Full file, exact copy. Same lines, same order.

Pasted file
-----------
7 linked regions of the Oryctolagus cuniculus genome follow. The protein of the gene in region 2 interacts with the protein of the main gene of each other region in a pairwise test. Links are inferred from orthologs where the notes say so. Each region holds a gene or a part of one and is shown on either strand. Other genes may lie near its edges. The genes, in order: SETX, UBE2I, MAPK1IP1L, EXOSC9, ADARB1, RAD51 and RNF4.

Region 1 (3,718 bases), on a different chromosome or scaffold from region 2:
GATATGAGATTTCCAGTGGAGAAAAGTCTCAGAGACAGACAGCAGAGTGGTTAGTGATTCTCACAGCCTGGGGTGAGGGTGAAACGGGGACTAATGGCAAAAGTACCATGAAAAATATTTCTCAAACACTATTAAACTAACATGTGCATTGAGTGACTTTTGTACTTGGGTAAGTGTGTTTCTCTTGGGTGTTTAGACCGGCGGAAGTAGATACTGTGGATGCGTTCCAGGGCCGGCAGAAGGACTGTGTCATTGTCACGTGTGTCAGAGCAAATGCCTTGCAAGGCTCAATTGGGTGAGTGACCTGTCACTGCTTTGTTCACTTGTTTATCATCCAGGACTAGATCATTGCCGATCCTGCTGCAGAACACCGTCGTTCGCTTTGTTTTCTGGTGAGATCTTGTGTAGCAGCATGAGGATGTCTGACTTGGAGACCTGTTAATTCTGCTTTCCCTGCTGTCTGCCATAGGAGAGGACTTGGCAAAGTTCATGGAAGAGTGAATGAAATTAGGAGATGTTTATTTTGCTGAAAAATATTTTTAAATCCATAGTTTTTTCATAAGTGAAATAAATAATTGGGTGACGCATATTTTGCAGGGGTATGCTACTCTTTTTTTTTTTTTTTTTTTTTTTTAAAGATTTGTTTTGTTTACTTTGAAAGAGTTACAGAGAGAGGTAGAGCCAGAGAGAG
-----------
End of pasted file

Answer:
7 linked regions of the Oryctolagus cuniculus genome follow. The protein of the gene in region 2 interacts with the protein of the main gene of each other region in a pairwise test. Links are inferred from orthologs where the notes say so. Each region holds a gene or a part of one and is shown on either strand. Other genes may lie near its edges. The genes, in order: SETX, UBE2I, MAPK1IP1L, EXOSC9, ADARB1, RAD51 and RNF4.

Region 1 (3,718 bases), on a different chromosome or scaffold from region 2:
GATATGAGATTTCCAGTGGAGAAAAGTCTCAGAGACAGACAGCAGAGTGGTTAGTGATTCTCACAGCCTGGGGTGAGGGTGAAACGGGGACTAATGGCAAAAGTACCATGAAAAATATTTCTCAAACACTATTAAACTAACATGTGCATTGAGTGACTTTTGTACTTGGGTAAGTGTGTTTCTCTTGGGTGTTTAGACCGGCGGAAGTAGATACTGTGGATGCGTTCCAGGGCCGGCAGAAGGACTGTGTCATTGTCACGTGTGTCAGAGCAAATGCCTTGCAAGGCTCAATTGGGTGAGTGACCTGTCACTGCTTTGTTCACTTGTTTATCATCCAGGACTAGATCATTGCCGATCCTGCTGCAGAACACCGTCGTTCGCTTTGTTTTCTGGTGAGATCTTGTGTAGCAGCATGAGGATGTCTGACTTGGAGACCTGTTAATTCTGCTTTCCCTGCTGTCTGCCATAGGAGAGGACTTGGCAAAGTTCATGGAAGAGTGAATGAAATTAGGAGATGTTTATTTTGCTGAAAAATATTTTTAAATCCATAGTTTTTTCATAAGTGAAATAAATAATTGGGTGACGCATATTTTGCAGGGGTATGCTACTCTTTTTTTTTTTTTTTTTTTTTTTTAAAGATTTGTTTTGTTTACTTTGAAAGAGTTACAGAGAGAGGTAGAGCCAGAGAGAG